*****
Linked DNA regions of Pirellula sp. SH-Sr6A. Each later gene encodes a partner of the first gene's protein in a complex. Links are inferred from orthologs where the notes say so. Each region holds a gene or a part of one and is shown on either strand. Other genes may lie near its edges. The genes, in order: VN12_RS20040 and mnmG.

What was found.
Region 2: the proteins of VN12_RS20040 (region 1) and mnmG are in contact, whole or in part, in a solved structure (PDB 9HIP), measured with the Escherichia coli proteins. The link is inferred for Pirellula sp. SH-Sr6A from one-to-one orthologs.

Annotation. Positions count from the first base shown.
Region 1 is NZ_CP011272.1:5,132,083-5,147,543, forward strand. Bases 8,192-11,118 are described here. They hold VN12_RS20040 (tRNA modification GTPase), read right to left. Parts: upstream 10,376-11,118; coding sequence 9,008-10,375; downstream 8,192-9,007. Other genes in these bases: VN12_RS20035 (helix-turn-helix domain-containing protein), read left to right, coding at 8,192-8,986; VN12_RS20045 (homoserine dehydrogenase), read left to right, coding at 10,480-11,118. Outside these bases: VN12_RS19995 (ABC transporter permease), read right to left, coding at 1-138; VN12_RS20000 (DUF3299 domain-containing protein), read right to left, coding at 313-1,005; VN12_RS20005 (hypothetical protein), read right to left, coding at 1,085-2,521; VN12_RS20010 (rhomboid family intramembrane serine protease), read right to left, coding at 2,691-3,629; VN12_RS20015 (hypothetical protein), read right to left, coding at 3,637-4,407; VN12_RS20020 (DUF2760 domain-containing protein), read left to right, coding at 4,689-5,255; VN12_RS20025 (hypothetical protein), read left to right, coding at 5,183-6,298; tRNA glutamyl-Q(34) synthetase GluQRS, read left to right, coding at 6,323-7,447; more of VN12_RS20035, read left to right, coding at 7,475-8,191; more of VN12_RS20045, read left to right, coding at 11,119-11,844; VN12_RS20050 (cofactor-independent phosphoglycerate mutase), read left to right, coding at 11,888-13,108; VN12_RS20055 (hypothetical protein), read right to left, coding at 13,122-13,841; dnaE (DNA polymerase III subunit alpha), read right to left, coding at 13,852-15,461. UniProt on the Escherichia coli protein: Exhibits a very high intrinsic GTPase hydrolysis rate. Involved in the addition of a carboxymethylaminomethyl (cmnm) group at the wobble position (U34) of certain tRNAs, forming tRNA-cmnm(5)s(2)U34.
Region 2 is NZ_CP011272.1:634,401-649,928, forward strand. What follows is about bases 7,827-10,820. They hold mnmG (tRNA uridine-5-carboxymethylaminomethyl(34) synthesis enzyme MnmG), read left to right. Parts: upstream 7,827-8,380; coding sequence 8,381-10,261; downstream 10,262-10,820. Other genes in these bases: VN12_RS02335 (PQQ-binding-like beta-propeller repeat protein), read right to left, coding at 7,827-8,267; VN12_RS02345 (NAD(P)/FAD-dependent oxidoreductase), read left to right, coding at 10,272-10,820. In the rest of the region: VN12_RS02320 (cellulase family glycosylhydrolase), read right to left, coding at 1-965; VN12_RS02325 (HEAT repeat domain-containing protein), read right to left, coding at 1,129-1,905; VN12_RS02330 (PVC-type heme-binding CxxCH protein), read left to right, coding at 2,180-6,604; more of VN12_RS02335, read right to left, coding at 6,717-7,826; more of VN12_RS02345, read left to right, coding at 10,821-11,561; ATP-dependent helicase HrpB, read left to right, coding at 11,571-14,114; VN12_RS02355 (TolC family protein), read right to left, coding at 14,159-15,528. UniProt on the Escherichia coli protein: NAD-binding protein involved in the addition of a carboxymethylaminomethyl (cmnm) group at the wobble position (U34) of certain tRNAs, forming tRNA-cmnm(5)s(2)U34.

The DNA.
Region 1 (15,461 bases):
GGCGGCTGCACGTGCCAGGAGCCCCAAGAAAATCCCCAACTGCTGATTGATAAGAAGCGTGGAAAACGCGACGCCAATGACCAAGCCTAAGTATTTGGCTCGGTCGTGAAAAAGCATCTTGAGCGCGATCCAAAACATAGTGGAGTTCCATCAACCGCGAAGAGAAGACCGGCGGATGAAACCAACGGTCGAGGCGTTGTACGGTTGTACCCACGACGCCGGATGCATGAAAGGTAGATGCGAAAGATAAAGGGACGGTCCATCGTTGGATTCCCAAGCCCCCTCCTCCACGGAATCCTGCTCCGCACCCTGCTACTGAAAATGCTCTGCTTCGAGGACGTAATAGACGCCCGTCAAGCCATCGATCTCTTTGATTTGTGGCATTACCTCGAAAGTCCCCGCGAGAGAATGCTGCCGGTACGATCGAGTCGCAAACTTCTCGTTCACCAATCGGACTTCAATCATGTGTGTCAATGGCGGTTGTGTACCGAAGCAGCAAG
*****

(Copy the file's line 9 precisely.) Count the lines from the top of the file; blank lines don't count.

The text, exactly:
GGCGGCTGCACGTGCCAGGAGCCCCAAGAAAATCCCCAACTGCTGATTGATAAGAAGCGTGGAAAACGCGACGCCAATGACCAAGCCTAAGTATTTGGCTCGGTCGTGAAAAAGCATCTTGAGCGCGATCCAAAACATAGTGGAGTTCCATCAACCGCGAAGAGAAGACCGGCGGATGAAACCAACGGTCGAGGCGTTGTACGGTTGTACCCACGACGCCGGATGCATGAAAGGTAGATGCGAAAGATAAAGGGACGGTCCATCGTTGGATTCCCAAGCCCCCTCCTCCACGGAATCCTGCTCCGCACCCTGCTACTGAAAATGCTCTGCTTCGAGGACGTAATAGACGCCCGTCAAGCCATCGATCTCTTTGATTTGTGGCATTACCTCGAAAGTCCCCGCGAGAGAATGCTGCCGGTACGATCGAGTCGCAAACTTCTCGTTCACCAATCGGACTTCAATCATGTGTGTCAATGGCGGTTGTGTACCGAAGCAGCAAG